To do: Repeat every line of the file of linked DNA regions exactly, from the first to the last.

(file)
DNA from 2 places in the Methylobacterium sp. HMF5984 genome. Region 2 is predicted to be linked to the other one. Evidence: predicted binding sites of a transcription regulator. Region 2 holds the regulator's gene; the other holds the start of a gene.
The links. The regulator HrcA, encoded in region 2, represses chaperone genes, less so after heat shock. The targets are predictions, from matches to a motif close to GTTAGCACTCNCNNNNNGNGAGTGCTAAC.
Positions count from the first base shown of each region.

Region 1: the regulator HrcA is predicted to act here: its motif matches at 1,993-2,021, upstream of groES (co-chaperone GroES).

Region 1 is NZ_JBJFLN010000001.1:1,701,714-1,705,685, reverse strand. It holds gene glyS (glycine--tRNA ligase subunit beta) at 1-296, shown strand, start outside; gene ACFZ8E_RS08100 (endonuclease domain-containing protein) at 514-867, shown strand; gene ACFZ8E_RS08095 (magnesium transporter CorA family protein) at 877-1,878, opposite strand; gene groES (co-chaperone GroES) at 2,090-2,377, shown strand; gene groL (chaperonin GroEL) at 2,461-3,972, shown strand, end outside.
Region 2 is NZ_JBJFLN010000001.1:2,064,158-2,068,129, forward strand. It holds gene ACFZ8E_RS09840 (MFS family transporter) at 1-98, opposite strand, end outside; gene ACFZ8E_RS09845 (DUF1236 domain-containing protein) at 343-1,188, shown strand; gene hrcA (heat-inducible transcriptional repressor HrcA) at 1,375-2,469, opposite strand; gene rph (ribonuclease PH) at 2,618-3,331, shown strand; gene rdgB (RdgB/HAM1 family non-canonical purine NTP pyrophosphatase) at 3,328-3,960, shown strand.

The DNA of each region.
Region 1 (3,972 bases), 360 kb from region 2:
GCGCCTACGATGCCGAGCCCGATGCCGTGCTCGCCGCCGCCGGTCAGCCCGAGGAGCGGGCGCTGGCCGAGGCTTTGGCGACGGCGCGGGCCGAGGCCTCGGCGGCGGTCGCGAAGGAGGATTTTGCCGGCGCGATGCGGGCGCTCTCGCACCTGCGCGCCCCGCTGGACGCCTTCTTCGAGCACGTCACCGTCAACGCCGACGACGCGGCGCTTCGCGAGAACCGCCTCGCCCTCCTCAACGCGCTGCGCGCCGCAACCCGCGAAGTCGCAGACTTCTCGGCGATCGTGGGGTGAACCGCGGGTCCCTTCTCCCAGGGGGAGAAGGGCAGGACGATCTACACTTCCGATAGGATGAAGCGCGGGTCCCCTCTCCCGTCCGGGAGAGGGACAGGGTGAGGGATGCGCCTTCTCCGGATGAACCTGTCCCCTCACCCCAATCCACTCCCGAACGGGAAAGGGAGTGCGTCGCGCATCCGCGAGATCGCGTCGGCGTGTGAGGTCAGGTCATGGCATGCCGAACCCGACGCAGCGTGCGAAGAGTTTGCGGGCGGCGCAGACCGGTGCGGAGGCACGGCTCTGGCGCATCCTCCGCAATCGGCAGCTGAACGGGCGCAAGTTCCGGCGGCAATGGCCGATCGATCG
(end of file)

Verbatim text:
DNA from 2 places in the Methylobacterium sp. HMF5984 genome. Region 2 is predicted to be linked to the other one. Evidence: predicted binding sites of a transcription regulator. Region 2 holds the regulator's gene; the other holds the start of a gene.
The links. The regulator HrcA, encoded in region 2, represses chaperone genes, less so after heat shock. The targets are predictions, from matches to a motif close to GTTAGCACTCNCNNNNNGNGAGTGCTAAC.
Positions count from the first base shown of each region.

Region 1: the regulator HrcA is predicted to act here: its motif matches at 1,993-2,021, upstream of groES (co-chaperone GroES).

Region 1 is NZ_JBJFLN010000001.1:1,701,714-1,705,685, reverse strand. It holds gene glyS (glycine--tRNA ligase subunit beta) at 1-296, shown strand, start outside; gene ACFZ8E_RS08100 (endonuclease domain-containing protein) at 514-867, shown strand; gene ACFZ8E_RS08095 (magnesium transporter CorA family protein) at 877-1,878, opposite strand; gene groES (co-chaperone GroES) at 2,090-2,377, shown strand; gene groL (chaperonin GroEL) at 2,461-3,972, shown strand, end outside.
Region 2 is NZ_JBJFLN010000001.1:2,064,158-2,068,129, forward strand. It holds gene ACFZ8E_RS09840 (MFS family transporter) at 1-98, opposite strand, end outside; gene ACFZ8E_RS09845 (DUF1236 domain-containing protein) at 343-1,188, shown strand; gene hrcA (heat-inducible transcriptional repressor HrcA) at 1,375-2,469, opposite strand; gene rph (ribonuclease PH) at 2,618-3,331, shown strand; gene rdgB (RdgB/HAM1 family non-canonical purine NTP pyrophosphatase) at 3,328-3,960, shown strand.

The DNA of each region.
Region 1 (3,972 bases), 360 kb from region 2:
GCGCCTACGATGCCGAGCCCGATGCCGTGCTCGCCGCCGCCGGTCAGCCCGAGGAGCGGGCGCTGGCCGAGGCTTTGGCGACGGCGCGGGCCGAGGCCTCGGCGGCGGTCGCGAAGGAGGATTTTGCCGGCGCGATGCGGGCGCTCTCGCACCTGCGCGCCCCGCTGGACGCCTTCTTCGAGCACGTCACCGTCAACGCCGACGACGCGGCGCTTCGCGAGAACCGCCTCGCCCTCCTCAACGCGCTGCGCGCCGCAACCCGCGAAGTCGCAGACTTCTCGGCGATCGTGGGGTGAACCGCGGGTCCCTTCTCCCAGGGGGAGAAGGGCAGGACGATCTACACTTCCGATAGGATGAAGCGCGGGTCCCCTCTCCCGTCCGGGAGAGGGACAGGGTGAGGGATGCGCCTTCTCCGGATGAACCTGTCCCCTCACCCCAATCCACTCCCGAACGGGAAAGGGAGTGCGTCGCGCATCCGCGAGATCGCGTCGGCGTGTGAGGTCAGGTCATGGCATGCCGAACCCGACGCAGCGTGCGAAGAGTTTGCGGGCGGCGCAGACCGGTGCGGAGGCACGGCTCTGGCGCATCCTCCGCAATCGGCAGCTGAACGGGCGCAAGTTCCGGCGGCAATGGCCGATCGATCG